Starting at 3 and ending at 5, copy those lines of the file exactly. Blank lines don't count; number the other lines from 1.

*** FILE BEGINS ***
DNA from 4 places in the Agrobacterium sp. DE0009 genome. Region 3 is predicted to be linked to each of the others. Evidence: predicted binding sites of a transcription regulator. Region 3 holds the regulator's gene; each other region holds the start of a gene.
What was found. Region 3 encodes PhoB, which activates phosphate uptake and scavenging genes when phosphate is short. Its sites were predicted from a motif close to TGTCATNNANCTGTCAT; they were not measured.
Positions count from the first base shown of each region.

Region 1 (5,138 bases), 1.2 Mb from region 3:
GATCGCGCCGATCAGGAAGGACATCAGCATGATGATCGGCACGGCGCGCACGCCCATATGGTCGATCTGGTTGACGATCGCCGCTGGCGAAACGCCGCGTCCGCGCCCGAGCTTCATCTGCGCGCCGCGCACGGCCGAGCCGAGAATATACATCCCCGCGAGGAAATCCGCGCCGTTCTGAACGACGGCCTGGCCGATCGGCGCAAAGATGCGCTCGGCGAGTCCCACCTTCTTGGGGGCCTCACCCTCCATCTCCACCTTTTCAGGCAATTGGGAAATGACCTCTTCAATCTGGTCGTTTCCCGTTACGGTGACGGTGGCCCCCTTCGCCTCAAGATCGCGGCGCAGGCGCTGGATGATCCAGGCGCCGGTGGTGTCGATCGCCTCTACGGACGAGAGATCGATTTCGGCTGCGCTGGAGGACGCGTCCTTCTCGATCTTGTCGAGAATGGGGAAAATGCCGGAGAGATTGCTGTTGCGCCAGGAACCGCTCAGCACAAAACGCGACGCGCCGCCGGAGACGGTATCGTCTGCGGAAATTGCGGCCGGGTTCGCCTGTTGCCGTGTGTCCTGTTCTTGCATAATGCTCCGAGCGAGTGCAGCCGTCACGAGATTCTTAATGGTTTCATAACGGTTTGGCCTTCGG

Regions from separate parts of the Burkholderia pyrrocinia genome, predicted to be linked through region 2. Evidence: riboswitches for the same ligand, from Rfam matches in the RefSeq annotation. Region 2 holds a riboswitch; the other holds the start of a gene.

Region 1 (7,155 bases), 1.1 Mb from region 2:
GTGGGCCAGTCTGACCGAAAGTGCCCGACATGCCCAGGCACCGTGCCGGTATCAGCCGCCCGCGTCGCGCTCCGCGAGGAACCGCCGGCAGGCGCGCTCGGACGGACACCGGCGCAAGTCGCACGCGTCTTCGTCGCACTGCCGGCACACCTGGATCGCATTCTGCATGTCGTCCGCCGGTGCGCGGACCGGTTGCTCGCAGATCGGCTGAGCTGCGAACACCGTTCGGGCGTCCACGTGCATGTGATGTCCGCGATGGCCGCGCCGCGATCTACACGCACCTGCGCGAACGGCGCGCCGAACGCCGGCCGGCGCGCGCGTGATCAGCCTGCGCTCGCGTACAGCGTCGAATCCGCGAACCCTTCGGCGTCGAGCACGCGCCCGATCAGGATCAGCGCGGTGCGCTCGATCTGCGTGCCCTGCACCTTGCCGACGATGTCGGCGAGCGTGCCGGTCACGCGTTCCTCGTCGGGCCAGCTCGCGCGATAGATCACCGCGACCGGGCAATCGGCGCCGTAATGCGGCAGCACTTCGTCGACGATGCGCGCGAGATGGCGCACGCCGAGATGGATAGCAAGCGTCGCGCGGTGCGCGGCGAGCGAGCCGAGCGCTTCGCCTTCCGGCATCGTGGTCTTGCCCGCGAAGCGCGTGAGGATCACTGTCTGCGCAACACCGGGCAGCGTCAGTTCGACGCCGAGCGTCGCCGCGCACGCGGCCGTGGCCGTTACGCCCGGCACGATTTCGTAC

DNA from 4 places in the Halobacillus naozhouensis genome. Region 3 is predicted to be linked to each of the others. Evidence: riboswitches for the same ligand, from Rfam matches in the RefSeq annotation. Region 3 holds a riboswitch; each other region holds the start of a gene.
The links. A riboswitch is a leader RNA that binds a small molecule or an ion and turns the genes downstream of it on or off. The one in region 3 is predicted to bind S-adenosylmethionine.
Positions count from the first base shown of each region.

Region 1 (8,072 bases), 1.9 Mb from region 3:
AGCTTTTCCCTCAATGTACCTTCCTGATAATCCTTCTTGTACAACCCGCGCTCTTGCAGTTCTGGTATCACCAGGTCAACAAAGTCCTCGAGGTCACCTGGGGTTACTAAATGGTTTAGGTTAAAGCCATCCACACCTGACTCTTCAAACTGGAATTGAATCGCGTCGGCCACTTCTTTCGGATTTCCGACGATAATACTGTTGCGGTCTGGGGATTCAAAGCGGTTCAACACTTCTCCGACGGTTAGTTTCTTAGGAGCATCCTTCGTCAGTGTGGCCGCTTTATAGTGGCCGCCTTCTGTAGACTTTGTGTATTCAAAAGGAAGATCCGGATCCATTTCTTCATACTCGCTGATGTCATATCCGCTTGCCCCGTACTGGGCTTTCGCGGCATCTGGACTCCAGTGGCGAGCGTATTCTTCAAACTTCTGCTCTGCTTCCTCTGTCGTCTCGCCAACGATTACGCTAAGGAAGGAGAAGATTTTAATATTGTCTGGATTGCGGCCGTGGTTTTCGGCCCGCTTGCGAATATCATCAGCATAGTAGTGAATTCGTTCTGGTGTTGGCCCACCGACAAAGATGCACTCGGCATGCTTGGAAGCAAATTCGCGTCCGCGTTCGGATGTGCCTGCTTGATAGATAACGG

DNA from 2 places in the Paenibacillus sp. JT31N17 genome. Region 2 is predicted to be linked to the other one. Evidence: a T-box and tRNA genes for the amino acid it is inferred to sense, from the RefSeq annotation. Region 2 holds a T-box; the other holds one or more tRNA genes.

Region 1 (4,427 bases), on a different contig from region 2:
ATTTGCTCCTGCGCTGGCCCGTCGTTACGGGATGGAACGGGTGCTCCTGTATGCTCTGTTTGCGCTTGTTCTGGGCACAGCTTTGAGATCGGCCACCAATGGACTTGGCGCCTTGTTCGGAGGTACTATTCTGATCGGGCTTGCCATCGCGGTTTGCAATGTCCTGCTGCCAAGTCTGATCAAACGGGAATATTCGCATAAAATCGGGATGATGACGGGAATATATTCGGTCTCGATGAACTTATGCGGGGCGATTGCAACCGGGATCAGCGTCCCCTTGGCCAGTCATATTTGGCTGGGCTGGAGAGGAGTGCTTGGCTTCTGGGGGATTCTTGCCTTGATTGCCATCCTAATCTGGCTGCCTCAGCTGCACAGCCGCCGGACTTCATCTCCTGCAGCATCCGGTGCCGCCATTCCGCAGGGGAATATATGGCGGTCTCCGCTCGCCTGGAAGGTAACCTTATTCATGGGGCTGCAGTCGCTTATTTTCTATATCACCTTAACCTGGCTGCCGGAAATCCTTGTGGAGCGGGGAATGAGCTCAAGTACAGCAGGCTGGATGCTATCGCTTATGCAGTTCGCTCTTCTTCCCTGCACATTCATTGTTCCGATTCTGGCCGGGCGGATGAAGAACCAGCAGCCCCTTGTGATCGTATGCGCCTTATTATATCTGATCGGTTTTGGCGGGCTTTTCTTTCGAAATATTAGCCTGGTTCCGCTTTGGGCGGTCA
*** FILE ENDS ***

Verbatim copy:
Positions count from the first base shown of each region.

Region 1 (5,138 bases), 1.2 Mb from region 3:
GATCGCGCCGATCAGGAAGGACATCAGCATGATGATCGGCACGGCGCGCACGCCCATATGGTCGATCTGGTTGACGATCGCCGCTGGCGAAACGCCGCGTCCGCGCCCGAGCTTCATCTGCGCGCCGCGCACGGCCGAGCCGAGAATATACATCCCCGCGAGGAAATCCGCGCCGTTCTGAACGACGGCCTGGCCGATCGGCGCAAAGATGCGCTCGGCGAGTCCCACCTTCTTGGGGGCCTCACCCTCCATCTCCACCTTTTCAGGCAATTGGGAAATGACCTCTTCAATCTGGTCGTTTCCCGTTACGGTGACGGTGGCCCCCTTCGCCTCAAGATCGCGGCGCAGGCGCTGGATGATCCAGGCGCCGGTGGTGTCGATCGCCTCTACGGACGAGAGATCGATTTCGGCTGCGCTGGAGGACGCGTCCTTCTCGATCTTGTCGAGAATGGGGAAAATGCCGGAGAGATTGCTGTTGCGCCAGGAACCGCTCAGCACAAAACGCGACGCGCCGCCGGAGACGGTATCGTCTGCGGAAATTGCGGCCGGGTTCGCCTGTTGCCGTGTGTCCTGTTCTTGCATAATGCTCCGAGCGAGTGCAGCCGTCACGAGATTCTTAATGGTTTCATAACGGTTTGGCCTTCGG